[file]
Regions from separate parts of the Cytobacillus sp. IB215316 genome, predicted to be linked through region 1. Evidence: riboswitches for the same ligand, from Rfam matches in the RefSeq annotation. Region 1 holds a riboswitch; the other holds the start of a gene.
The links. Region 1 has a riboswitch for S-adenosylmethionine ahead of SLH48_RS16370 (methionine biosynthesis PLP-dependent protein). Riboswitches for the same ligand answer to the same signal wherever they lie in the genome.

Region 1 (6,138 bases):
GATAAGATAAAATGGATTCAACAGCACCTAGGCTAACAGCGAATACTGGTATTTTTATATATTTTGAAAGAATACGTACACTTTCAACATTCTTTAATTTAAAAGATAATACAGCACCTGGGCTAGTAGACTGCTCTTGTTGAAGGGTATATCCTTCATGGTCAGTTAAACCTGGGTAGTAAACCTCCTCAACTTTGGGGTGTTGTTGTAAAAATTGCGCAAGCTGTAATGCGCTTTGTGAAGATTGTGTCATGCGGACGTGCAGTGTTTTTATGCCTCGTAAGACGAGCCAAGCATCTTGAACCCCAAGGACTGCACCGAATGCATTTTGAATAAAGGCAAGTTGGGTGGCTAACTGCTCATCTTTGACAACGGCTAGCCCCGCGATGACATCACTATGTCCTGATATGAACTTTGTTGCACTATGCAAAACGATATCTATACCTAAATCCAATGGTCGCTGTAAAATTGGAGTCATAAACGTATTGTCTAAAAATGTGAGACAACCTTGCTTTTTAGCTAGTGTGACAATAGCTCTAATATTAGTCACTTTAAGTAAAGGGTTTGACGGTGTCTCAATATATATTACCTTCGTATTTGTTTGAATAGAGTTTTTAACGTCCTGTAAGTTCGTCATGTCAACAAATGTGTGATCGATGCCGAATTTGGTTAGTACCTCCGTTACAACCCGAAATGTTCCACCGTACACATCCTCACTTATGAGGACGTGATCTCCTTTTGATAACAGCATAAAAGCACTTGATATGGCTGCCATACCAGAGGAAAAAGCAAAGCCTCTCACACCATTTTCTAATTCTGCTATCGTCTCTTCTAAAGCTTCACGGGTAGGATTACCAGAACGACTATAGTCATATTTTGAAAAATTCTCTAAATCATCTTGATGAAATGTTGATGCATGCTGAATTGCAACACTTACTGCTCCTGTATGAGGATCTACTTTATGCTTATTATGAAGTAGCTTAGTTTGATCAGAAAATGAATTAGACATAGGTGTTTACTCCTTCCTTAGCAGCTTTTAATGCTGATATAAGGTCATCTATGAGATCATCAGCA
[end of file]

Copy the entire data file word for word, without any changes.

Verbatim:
Regions from separate parts of the Cytobacillus sp. IB215316 genome, predicted to be linked through region 1. Evidence: riboswitches for the same ligand, from Rfam matches in the RefSeq annotation. Region 1 holds a riboswitch; the other holds the start of a gene.
The links. Region 1 has a riboswitch for S-adenosylmethionine ahead of SLH48_RS16370 (methionine biosynthesis PLP-dependent protein). Riboswitches for the same ligand answer to the same signal wherever they lie in the genome.

Region 1 (6,138 bases):
GATAAGATAAAATGGATTCAACAGCACCTAGGCTAACAGCGAATACTGGTATTTTTATATATTTTGAAAGAATACGTACACTTTCAACATTCTTTAATTTAAAAGATAATACAGCACCTGGGCTAGTAGACTGCTCTTGTTGAAGGGTATATCCTTCATGGTCAGTTAAACCTGGGTAGTAAACCTCCTCAACTTTGGGGTGTTGTTGTAAAAATTGCGCAAGCTGTAATGCGCTTTGTGAAGATTGTGTCATGCGGACGTGCAGTGTTTTTATGCCTCGTAAGACGAGCCAAGCATCTTGAACCCCAAGGACTGCACCGAATGCATTTTGAATAAAGGCAAGTTGGGTGGCTAACTGCTCATCTTTGACAACGGCTAGCCCCGCGATGACATCACTATGTCCTGATATGAACTTTGTTGCACTATGCAAAACGATATCTATACCTAAATCCAATGGTCGCTGTAAAATTGGAGTCATAAACGTATTGTCTAAAAATGTGAGACAACCTTGCTTTTTAGCTAGTGTGACAATAGCTCTAATATTAGTCACTTTAAGTAAAGGGTTTGACGGTGTCTCAATATATATTACCTTCGTATTTGTTTGAATAGAGTTTTTAACGTCCTGTAAGTTCGTCATGTCAACAAATGTGTGATCGATGCCGAATTTGGTTAGTACCTCCGTTACAACCCGAAATGTTCCACCGTACACATCCTCACTTATGAGGACGTGATCTCCTTTTGATAACAGCATAAAAGCACTTGATATGGCTGCCATACCAGAGGAAAAAGCAAAGCCTCTCACACCATTTTCTAATTCTGCTATCGTCTCTTCTAAAGCTTCACGGGTAGGATTACCAGAACGACTATAGTCATATTTTGAAAAATTCTCTAAATCATCTTGATGAAATGTTGATGCATGCTGAATTGCAACACTTACTGCTCCTGTATGAGGATCTACTTTATGCTTATTATGAAGTAGCTTAGTTTGATCAGAAAATGAATTAGACATAGGTGTTTACTCCTTCCTTAGCAGCTTTTAATGCTGATATAAGGTCATCTATGAGATCATCAGCA